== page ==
go the small, the many, the life soup, life support,
water life of every song, into the Big Wide away offshore.

In the sea life shack

by Jan Dean

the children bring their rockpool finds here
to the small aquarium set back and high
above the cliff bound beach

this week it’s starfish
Asterias rubens peachy pink
each one brought dangling

swinging gently from the pinch
of thumb and finger
dripping salt water on the stones

slowly the tanks fill
it seems a glut of common stars
has washed our way

the splay of starry legs
against the glass of our aquaria
shows cream tube feet

a million whitish suckerings
grip the glass
glide

we shut up shop at six and head for home
night rolls in
moon rise finds the stars in flux

crawling creeping up and up
and up and over lip and edge
out of the pale captivity of shallow tanks

to nook and cranny shelf and drawer
when morning comes and we unlock
they’re in the fabric of the building

in all the spaces in between
the stars have taken over
and occupied the liminal

Herring Gulls, Aldeburgh

by Jane Lovell

(i)
They lift on the breeze, hover to perch
on gunwales of skiffs, lord it over passing dogs,
children in bright coats cowering from the wind.

Light gleams on beaks, rime of paint
upon the hull, droplets on the oilskin, blade
slicking scales of pinched tin, severed heads.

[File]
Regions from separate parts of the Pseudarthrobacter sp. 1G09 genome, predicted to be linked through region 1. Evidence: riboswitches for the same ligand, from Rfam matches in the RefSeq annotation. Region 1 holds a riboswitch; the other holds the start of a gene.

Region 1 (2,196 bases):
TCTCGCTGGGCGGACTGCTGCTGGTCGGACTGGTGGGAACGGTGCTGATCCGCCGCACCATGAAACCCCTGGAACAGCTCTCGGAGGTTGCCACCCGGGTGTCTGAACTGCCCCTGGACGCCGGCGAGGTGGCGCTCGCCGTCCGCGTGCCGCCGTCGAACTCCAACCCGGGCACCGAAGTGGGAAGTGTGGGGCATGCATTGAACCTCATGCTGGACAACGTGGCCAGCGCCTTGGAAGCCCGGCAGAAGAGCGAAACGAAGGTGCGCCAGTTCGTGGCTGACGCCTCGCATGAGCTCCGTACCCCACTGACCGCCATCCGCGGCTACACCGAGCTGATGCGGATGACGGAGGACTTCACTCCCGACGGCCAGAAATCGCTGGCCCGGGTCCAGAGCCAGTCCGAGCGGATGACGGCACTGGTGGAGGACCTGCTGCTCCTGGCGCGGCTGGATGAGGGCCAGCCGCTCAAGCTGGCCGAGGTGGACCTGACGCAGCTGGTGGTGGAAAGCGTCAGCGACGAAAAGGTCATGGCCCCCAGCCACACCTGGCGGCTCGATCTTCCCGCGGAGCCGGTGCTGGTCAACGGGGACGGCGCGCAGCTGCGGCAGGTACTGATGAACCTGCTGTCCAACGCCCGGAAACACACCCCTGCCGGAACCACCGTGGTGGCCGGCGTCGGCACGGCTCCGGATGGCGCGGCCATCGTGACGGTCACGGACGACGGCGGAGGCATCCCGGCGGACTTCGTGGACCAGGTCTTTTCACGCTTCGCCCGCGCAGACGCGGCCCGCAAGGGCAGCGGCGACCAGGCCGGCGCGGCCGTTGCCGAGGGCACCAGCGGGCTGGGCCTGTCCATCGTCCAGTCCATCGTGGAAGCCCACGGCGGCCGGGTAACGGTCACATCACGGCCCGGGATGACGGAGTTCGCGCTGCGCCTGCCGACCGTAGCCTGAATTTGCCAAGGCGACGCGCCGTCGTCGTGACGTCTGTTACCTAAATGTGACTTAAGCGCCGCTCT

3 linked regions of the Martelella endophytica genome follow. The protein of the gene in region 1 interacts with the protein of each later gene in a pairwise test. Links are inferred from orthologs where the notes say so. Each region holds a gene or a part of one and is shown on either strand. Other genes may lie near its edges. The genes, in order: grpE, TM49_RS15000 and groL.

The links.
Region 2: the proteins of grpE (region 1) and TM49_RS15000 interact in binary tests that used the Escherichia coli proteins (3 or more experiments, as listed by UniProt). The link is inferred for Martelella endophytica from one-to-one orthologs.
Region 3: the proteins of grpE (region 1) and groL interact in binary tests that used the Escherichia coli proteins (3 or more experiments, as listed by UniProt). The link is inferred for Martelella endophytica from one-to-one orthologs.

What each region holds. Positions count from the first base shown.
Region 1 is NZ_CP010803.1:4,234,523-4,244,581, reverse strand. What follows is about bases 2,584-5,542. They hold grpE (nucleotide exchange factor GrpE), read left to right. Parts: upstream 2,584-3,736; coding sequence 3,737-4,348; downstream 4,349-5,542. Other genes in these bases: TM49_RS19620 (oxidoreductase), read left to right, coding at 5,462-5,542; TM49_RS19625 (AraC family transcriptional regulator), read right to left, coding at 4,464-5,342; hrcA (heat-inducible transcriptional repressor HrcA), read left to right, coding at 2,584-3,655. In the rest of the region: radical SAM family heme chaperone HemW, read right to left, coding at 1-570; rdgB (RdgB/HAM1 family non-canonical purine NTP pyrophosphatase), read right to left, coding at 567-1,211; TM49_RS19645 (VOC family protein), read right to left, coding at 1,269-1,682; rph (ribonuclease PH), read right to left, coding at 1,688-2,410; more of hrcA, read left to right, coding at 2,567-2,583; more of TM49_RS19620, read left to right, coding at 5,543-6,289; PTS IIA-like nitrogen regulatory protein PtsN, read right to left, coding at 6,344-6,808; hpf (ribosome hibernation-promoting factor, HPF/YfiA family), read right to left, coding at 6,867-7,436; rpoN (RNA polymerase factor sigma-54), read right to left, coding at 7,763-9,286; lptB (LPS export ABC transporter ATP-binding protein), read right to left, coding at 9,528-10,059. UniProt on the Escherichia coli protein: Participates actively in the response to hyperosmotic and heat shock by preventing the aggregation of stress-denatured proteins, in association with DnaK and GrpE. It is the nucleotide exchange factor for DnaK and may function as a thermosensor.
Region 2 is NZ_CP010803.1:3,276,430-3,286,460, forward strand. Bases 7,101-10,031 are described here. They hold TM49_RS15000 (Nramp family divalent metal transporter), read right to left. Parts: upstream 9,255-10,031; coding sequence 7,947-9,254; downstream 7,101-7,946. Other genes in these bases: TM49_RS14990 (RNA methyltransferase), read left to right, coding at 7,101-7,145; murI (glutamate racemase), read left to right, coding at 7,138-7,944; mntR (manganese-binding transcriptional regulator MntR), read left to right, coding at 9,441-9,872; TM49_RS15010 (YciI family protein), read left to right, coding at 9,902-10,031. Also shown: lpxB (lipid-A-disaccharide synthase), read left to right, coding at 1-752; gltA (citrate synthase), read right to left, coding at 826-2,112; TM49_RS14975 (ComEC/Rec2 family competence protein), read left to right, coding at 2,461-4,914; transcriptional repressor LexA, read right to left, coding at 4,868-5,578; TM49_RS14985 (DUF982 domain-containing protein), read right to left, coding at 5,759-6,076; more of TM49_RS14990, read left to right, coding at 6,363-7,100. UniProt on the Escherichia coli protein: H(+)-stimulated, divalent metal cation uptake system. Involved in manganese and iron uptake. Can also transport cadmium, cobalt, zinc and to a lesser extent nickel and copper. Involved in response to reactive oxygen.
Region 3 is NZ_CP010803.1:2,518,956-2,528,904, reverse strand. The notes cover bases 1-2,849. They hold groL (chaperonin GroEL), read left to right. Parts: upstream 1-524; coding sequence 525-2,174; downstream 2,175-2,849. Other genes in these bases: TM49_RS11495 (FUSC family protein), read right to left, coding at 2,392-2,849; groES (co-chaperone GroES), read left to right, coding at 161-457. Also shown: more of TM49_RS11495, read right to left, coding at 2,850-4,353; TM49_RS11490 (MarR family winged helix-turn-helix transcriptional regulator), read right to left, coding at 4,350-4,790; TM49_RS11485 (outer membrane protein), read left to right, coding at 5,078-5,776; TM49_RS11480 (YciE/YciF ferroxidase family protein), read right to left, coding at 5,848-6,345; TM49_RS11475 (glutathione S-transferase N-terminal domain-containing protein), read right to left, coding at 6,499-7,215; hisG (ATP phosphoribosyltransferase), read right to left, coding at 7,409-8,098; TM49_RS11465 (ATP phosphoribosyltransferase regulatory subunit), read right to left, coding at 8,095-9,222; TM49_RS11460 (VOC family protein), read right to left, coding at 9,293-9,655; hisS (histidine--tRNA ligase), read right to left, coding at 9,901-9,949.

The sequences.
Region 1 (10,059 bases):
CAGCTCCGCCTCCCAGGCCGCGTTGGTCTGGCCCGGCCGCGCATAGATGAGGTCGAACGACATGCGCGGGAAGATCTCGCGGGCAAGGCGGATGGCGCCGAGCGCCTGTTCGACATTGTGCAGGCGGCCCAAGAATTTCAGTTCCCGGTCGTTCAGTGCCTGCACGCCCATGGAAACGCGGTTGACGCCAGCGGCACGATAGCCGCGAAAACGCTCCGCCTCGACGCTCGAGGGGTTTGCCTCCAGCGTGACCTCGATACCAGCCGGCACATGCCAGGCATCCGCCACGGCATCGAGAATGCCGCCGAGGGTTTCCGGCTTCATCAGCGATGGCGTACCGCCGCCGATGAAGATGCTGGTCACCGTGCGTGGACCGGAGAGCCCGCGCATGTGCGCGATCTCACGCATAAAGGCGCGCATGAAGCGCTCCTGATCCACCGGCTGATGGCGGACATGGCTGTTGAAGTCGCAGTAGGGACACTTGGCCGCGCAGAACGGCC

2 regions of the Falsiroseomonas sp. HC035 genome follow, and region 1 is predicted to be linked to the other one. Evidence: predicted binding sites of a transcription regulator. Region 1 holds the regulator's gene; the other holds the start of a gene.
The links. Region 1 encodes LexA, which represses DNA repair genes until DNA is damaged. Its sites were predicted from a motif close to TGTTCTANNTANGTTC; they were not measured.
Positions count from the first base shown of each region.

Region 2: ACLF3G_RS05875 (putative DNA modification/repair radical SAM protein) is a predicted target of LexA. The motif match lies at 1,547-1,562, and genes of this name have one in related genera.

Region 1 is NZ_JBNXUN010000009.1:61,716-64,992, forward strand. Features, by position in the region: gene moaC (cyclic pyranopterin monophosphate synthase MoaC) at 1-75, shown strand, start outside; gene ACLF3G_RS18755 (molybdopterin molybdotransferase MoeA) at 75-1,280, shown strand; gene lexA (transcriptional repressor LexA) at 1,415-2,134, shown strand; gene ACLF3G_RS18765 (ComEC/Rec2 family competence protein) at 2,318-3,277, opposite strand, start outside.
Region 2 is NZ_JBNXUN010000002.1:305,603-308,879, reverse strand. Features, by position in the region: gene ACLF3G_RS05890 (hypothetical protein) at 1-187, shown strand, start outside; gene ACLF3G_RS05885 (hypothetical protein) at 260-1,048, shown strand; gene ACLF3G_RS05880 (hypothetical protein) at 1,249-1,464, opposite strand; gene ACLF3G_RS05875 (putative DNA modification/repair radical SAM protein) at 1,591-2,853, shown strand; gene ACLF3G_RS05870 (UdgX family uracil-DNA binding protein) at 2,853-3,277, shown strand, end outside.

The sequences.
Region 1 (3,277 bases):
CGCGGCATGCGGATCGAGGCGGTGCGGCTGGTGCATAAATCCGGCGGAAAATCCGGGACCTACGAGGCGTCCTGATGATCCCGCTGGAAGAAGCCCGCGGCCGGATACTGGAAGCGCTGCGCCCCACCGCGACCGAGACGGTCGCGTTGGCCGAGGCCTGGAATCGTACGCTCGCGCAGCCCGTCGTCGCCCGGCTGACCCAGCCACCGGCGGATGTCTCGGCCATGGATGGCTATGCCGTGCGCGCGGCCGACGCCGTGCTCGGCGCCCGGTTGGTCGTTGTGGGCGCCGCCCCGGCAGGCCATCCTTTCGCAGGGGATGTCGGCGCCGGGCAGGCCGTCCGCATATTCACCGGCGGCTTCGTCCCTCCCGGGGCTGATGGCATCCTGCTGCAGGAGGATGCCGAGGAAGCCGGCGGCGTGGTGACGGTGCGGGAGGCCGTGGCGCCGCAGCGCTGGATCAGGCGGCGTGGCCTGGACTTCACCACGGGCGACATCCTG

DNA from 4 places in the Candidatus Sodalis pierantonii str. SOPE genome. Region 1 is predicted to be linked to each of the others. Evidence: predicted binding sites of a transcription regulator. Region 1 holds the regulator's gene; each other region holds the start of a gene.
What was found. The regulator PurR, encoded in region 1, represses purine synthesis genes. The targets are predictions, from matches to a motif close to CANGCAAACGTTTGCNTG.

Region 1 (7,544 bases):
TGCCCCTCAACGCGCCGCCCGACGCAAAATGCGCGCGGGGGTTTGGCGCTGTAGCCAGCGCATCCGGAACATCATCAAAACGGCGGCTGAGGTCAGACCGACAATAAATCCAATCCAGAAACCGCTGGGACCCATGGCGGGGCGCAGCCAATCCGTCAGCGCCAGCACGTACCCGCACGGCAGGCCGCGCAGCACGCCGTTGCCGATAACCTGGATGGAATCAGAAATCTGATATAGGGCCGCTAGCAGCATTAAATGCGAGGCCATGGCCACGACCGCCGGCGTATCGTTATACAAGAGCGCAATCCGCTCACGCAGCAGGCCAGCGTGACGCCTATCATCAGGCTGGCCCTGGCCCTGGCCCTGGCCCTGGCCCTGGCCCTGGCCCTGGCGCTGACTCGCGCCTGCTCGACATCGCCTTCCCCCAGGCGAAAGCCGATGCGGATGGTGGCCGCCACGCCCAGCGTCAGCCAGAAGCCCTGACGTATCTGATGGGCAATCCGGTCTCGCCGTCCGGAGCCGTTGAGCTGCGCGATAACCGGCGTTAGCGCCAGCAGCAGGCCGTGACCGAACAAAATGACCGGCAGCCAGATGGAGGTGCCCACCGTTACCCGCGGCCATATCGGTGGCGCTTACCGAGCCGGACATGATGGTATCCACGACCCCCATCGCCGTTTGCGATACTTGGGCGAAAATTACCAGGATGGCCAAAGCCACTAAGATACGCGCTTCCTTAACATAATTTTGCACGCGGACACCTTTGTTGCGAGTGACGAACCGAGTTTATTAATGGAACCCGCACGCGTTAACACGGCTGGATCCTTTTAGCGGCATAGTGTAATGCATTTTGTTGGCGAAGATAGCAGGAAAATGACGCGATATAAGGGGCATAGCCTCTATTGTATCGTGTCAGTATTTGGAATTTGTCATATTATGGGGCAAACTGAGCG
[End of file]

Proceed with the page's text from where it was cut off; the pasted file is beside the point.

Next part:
Some brave it out, land and tug at scraps
of grey flesh slipping between shingle,
while the sea unfurls hissing and gasping.

(ii)
Towards Thorpeness, holes punched in metal
hum in offshore winds, words hoo above
the drag and slam of waves.

Ghosts of fish, flickering with scribbled life,
roam the rolling dark, clouds of plankton,
shadows thrown by cliffs, wheeling gulls.

An old man passes with his dog; drizzle
follows him along the strand.
It’s growing dark. We watch the pitching

of a yellow buoy against the grey, listen
to the keening of the gulls, the sigh of steel,
voices calling to the lost and drowned.

Nomads

by Judith Barrington

Halobates (“salt treader”): the only insect to inhabit the open sea.

These old salts are different from the water striders
that pace your summer streams on August days;
they roam like that favorite uncle who disappears

for years on end, then returns one rainy Christmas
with blurry photos—himself on camelback,
his head wrapped up in cotton of startling white.

Just like the uncle, halobates are nomads,
moving around in flocks or packs or clans,
surfing the faces of waves and lifting off

to flutter madly, but never to really fly.
Like the best old sailors, they cannot swim
and diving, like flying, is clearly out of the question.